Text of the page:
Varun Srivatsan, BIE’18 shares what leadership means to him, lessons he’s learned, and how UBC alumni can enter his field of work. He shares how being able to learn from others helps him become a better leader. Read more about Varun, currently working in Ottawa for the Parliamentary Budget Officer as a Research Assistant.
What ways do you demonstrate leadership?
I don’t think I demonstrate leadership as much as learn as much as I can, and apply what I’ve learned, through leaders in my own life, whether that be family, friends or colleagues. Part of my job involves speaking to the facts, regardless of what the reception to those facts might be. In that regard, I would say I demonstrate leadership, but that’s only because I work with a team full of amazing leaders.
What lessons have you learned as a leader or from a leader you admire?
Someone I admire is my boss. He’s someone who can speak with conviction, passion and empathy, and that’s something I try to emulate.
What does leadership mean to you?
The ability to listen, the courage to take the path others haven’t taken, and having the humility to know you’re always learning.
What do you think were some of the key skills you gained from your time at UBC?
Communication skills, becoming comfortable with being uncomfortable, working with people from literally all over the world
Tell us about your role. What are your main responsibilities? Who do you work with?
I work for the Parliamentary Budget Officer, who is accountable to the 338 Members of Parliament and 105 Senators in providing an independent, impartial source of economic, financial and budgetary analysis. This involves using financial and economic tools, but also strong writing and public speaking skills to effectively communicate the work.
What attracted you to this organization?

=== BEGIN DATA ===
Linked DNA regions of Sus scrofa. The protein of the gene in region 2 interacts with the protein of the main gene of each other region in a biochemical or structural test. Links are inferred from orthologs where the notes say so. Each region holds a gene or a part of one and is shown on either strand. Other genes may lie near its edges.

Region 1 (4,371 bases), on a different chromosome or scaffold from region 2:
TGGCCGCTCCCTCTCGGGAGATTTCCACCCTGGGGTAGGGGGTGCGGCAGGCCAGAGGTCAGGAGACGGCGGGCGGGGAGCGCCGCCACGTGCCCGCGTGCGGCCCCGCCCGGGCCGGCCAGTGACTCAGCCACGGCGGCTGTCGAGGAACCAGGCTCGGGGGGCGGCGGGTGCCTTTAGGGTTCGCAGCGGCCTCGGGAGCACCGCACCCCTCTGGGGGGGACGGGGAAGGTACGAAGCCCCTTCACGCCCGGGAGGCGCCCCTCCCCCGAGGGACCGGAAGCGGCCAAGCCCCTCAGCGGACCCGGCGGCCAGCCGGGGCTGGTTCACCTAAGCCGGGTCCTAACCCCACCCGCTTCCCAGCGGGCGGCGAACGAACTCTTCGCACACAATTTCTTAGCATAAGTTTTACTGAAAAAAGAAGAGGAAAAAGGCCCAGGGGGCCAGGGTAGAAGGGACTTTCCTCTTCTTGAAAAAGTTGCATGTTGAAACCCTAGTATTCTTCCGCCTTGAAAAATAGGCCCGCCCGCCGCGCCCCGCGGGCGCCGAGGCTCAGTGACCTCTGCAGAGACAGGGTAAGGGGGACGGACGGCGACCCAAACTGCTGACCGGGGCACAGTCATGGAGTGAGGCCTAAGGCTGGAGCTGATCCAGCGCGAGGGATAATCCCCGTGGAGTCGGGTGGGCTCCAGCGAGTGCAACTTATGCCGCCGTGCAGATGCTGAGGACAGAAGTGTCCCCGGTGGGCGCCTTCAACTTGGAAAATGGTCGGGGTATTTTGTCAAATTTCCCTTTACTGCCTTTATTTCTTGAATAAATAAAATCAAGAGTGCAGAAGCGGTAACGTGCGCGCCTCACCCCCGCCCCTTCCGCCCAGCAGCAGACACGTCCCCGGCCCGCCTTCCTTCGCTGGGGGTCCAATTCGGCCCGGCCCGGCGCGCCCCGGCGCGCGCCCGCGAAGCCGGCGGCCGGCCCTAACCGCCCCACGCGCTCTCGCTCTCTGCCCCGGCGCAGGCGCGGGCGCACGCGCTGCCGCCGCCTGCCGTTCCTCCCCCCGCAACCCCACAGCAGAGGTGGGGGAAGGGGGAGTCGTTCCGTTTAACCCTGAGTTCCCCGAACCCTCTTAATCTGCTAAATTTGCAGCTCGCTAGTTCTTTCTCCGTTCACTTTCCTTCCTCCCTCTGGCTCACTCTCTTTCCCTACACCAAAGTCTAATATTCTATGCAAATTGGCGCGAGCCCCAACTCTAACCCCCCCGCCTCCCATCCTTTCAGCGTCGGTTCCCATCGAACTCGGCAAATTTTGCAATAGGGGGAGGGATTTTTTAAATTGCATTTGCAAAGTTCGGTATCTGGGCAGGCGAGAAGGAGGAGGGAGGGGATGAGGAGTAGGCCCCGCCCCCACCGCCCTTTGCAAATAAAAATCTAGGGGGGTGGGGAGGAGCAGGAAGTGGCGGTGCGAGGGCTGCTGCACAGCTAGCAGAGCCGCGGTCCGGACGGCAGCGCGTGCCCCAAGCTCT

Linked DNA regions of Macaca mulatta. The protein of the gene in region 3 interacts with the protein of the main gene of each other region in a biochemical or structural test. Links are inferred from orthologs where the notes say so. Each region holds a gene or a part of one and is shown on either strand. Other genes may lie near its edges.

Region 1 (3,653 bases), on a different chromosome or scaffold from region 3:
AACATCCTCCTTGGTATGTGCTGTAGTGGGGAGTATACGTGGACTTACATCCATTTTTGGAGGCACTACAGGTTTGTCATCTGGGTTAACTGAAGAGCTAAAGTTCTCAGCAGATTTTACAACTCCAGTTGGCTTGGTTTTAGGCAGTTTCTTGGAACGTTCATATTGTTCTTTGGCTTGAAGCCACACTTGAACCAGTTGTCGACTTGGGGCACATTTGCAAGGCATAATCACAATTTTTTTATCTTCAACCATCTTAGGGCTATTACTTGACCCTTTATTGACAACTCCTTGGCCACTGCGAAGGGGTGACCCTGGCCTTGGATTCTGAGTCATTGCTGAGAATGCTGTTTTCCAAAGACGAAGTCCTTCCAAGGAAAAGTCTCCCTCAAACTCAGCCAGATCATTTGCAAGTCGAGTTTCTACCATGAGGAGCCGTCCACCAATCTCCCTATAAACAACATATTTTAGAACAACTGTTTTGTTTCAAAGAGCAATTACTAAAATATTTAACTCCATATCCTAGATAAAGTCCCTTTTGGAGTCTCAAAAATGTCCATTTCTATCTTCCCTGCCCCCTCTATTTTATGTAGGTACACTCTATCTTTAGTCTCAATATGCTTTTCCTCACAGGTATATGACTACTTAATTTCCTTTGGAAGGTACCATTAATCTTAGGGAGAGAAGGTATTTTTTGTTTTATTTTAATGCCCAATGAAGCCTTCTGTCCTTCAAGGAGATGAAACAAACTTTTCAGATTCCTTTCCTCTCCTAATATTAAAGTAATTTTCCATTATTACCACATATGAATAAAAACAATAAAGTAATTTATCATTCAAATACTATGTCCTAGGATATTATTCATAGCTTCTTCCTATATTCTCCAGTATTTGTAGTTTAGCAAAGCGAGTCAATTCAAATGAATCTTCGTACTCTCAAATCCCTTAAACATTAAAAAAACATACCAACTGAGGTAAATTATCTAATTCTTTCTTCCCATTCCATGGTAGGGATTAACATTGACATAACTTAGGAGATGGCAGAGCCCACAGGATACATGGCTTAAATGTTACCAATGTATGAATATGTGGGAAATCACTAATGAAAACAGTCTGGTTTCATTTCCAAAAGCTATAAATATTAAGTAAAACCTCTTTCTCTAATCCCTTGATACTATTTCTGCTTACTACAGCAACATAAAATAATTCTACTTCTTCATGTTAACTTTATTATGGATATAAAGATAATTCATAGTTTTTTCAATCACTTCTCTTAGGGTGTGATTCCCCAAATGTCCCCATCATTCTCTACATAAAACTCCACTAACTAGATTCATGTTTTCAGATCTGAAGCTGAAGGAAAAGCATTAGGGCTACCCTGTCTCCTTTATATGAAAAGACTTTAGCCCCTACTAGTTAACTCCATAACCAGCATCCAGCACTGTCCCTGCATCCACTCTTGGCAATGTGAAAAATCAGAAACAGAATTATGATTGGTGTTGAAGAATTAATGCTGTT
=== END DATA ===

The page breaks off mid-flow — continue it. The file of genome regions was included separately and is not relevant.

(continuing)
The opportunity to provide an impartial, apolitical source of information to Parliamentarians and Canadians with which they can make decisions that shape this country.
Did you expect to be in this type of role/organization upon graduation?
I did not, but then again, I don’t think many graduates expect to land in the role or organization they first thought they would entering UBC. I think that’s a great thing, that people change their minds and always reevaluate what they want to get out of their careers.
Generally, what is your best piece of career advice?
Stay open to as many opportunities as you can starting out, but also know that at some point, some doors are going to close and that’s fine.
Where do you see your field going in the next 5-10 years?
The demand for independent fiscal institutions such as the one I work for is only going to increase. The demand for economists in general will increase, but in fields that go beyond government or financial institutions, or even tech firms as we see now. Keeping your eye out for new sectors that might require your expertise (such as the growing cannabis industry in Canada) will be important.
What skills will be important?
It’s quite trite, but the ability to work with data while being able to communicate your work well is never going to stop being useful. Despite being a platitude though, it’s still incredibly hard to master.
What can alumni do now to prepare for possible entry into your field?
Talk to as many people as possible, try out as many things as possible, use UBC as a safety net while you can to see what’s out there, and when you enter this or any field, you’ll feel more confident about why you’re in it and what you want to get out of it.